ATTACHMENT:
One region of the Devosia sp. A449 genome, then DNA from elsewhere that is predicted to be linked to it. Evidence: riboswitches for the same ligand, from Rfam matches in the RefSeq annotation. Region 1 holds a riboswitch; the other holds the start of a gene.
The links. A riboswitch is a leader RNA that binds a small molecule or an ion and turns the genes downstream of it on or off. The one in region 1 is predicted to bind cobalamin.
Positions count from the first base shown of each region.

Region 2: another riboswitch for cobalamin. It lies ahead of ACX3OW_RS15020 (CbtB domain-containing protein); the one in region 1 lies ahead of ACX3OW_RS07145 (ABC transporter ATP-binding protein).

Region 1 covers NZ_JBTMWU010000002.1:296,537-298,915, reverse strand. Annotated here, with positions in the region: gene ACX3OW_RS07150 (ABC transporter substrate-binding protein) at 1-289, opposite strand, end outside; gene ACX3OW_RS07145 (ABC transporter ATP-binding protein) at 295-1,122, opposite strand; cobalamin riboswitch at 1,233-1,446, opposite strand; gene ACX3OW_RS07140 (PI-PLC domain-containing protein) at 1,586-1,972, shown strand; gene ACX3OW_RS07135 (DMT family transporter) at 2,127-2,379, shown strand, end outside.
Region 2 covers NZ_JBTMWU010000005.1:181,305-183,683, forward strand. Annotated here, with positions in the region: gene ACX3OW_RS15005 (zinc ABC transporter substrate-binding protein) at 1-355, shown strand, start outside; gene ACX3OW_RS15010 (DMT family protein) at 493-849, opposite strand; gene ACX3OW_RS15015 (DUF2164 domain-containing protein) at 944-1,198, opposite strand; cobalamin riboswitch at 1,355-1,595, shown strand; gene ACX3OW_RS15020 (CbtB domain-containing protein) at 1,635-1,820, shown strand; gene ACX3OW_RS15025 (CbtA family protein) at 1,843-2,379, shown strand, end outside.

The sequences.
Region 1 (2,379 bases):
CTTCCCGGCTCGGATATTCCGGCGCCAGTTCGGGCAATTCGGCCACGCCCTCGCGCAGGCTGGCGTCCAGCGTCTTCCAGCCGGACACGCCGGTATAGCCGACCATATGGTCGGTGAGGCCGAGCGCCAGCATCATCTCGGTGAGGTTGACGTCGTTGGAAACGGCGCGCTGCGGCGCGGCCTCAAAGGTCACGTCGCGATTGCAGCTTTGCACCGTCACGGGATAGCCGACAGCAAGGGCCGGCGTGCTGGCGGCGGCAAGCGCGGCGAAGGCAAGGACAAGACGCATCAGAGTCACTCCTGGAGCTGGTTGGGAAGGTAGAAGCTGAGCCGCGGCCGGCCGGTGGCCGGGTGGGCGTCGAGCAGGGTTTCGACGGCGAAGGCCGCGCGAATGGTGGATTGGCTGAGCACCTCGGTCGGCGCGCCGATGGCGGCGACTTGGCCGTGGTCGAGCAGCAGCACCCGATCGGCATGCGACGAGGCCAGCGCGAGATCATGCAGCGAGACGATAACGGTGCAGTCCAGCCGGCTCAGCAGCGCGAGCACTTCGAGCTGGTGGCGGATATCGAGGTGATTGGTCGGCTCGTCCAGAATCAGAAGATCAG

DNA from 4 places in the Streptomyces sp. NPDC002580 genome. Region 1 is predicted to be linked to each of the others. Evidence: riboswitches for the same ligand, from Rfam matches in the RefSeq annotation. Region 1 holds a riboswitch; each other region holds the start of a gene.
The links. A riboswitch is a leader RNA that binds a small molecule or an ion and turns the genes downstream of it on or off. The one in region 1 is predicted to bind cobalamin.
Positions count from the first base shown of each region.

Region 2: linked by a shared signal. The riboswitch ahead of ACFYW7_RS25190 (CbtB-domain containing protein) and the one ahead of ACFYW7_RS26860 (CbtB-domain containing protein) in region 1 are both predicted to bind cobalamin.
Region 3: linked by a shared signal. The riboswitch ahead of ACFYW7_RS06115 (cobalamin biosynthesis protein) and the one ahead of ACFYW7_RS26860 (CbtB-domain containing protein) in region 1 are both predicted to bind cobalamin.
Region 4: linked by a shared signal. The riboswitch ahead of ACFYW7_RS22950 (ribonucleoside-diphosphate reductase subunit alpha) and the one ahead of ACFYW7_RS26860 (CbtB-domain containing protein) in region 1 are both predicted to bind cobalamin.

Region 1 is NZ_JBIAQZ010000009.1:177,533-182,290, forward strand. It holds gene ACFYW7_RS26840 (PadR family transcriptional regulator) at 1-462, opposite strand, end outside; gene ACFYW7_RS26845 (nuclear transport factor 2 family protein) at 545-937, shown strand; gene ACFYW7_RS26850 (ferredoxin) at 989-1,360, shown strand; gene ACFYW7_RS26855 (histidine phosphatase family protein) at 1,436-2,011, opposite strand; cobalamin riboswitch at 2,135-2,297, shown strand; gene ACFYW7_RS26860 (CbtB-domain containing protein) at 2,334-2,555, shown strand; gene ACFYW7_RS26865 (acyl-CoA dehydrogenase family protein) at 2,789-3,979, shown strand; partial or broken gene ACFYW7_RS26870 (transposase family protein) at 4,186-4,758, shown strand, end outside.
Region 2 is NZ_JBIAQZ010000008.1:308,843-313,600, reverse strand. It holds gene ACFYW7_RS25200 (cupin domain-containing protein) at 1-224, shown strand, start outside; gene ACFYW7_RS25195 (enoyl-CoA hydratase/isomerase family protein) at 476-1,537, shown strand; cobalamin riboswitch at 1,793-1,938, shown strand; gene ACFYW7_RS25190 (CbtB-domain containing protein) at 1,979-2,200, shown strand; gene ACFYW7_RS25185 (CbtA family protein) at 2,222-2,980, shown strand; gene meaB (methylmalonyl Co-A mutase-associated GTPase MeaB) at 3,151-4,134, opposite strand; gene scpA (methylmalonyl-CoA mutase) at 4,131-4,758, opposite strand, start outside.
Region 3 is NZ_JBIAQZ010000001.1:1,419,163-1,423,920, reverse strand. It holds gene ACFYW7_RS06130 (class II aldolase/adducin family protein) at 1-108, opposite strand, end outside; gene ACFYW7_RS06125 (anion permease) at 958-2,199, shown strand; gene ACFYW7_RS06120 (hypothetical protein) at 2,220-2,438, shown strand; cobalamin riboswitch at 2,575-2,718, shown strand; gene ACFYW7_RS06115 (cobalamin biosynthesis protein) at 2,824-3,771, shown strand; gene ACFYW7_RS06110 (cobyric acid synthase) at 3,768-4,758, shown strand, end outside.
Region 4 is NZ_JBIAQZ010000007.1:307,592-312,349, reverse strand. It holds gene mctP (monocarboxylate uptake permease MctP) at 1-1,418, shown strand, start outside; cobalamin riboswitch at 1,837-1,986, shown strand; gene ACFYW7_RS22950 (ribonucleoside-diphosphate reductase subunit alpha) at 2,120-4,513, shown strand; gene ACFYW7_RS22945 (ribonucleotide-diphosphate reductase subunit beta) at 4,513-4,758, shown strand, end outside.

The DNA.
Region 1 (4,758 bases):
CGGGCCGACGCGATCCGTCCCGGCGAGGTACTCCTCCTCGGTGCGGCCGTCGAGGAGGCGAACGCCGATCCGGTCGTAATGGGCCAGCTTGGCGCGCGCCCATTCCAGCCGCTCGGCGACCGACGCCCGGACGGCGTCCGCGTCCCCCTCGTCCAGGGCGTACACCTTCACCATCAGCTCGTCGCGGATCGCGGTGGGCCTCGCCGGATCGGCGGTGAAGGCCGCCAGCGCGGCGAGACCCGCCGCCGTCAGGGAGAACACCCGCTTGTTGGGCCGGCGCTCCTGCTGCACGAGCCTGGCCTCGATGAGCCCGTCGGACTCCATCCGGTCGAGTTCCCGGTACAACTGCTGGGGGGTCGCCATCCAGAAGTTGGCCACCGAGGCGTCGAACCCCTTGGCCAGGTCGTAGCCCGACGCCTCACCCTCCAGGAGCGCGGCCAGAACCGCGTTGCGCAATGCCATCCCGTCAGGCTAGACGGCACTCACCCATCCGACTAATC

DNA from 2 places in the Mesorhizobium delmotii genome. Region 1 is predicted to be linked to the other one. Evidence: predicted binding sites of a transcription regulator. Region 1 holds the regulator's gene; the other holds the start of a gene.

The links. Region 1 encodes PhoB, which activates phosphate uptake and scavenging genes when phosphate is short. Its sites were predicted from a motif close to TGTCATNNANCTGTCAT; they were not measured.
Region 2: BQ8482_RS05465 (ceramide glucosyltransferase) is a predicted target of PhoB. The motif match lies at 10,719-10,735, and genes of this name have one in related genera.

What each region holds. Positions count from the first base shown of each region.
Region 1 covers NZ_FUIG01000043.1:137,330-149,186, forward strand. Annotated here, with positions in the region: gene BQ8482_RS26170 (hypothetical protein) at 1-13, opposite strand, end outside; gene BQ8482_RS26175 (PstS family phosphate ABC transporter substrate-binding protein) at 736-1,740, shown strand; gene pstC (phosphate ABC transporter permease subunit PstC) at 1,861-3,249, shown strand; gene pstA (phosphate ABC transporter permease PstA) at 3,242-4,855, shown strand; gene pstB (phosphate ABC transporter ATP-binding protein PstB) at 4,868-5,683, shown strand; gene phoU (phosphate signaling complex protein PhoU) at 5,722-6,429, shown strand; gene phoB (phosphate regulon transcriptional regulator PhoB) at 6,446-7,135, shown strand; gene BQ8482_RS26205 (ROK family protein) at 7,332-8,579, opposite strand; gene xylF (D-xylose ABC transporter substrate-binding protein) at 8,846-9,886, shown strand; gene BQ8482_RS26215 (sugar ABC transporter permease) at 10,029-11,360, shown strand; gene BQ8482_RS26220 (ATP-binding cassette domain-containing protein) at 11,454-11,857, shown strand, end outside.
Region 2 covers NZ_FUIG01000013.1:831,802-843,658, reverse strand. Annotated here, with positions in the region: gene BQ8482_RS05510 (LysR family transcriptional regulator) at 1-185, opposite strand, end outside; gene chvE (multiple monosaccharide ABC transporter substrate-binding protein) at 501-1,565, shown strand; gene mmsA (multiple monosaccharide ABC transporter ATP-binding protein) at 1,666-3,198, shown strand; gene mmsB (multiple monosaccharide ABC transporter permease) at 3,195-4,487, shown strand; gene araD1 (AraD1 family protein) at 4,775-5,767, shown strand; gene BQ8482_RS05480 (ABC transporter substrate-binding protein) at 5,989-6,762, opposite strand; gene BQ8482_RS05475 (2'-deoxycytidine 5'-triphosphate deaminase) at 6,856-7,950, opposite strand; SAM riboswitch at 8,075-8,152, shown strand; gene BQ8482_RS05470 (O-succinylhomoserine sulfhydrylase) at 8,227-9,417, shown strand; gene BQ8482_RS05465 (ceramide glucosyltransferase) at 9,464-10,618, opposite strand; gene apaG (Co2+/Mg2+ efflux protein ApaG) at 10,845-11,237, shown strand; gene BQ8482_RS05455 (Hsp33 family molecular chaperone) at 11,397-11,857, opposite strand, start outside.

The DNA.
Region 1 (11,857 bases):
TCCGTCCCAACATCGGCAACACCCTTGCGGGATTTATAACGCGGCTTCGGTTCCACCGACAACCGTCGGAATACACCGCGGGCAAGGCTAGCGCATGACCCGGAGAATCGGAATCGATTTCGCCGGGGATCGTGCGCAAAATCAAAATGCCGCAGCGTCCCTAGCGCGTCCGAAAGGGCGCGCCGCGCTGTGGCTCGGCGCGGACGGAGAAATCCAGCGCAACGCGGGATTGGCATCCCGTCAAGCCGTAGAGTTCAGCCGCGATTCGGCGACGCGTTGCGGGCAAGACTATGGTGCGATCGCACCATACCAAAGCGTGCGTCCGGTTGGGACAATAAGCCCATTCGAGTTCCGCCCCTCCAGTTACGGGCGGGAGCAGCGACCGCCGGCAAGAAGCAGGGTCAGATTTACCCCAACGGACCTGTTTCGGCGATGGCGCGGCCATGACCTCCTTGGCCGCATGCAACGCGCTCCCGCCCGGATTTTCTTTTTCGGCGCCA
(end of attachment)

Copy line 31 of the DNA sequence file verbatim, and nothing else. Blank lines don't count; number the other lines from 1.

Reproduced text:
TCCGTCCCAACATCGGCAACACCCTTGCGGGATTTATAACGCGGCTTCGGTTCCACCGACAACCGTCGGAATACACCGCGGGCAAGGCTAGCGCATGACCCGGAGAATCGGAATCGATTTCGCCGGGGATCGTGCGCAAAATCAAAATGCCGCAGCGTCCCTAGCGCGTCCGAAAGGGCGCGCCGCGCTGTGGCTCGGCGCGGACGGAGAAATCCAGCGCAACGCGGGATTGGCATCCCGTCAAGCCGTAGAGTTCAGCCGCGATTCGGCGACGCGTTGCGGGCAAGACTATGGTGCGATCGCACCATACCAAAGCGTGCGTCCGGTTGGGACAATAAGCCCATTCGAGTTCCGCCCCTCCAGTTACGGGCGGGAGCAGCGACCGCCGGCAAGAAGCAGGGTCAGATTTACCCCAACGGACCTGTTTCGGCGATGGCGCGGCCATGACCTCCTTGGCCGCATGCAACGCGCTCCCGCCCGGATTTTCTTTTTCGGCGCCA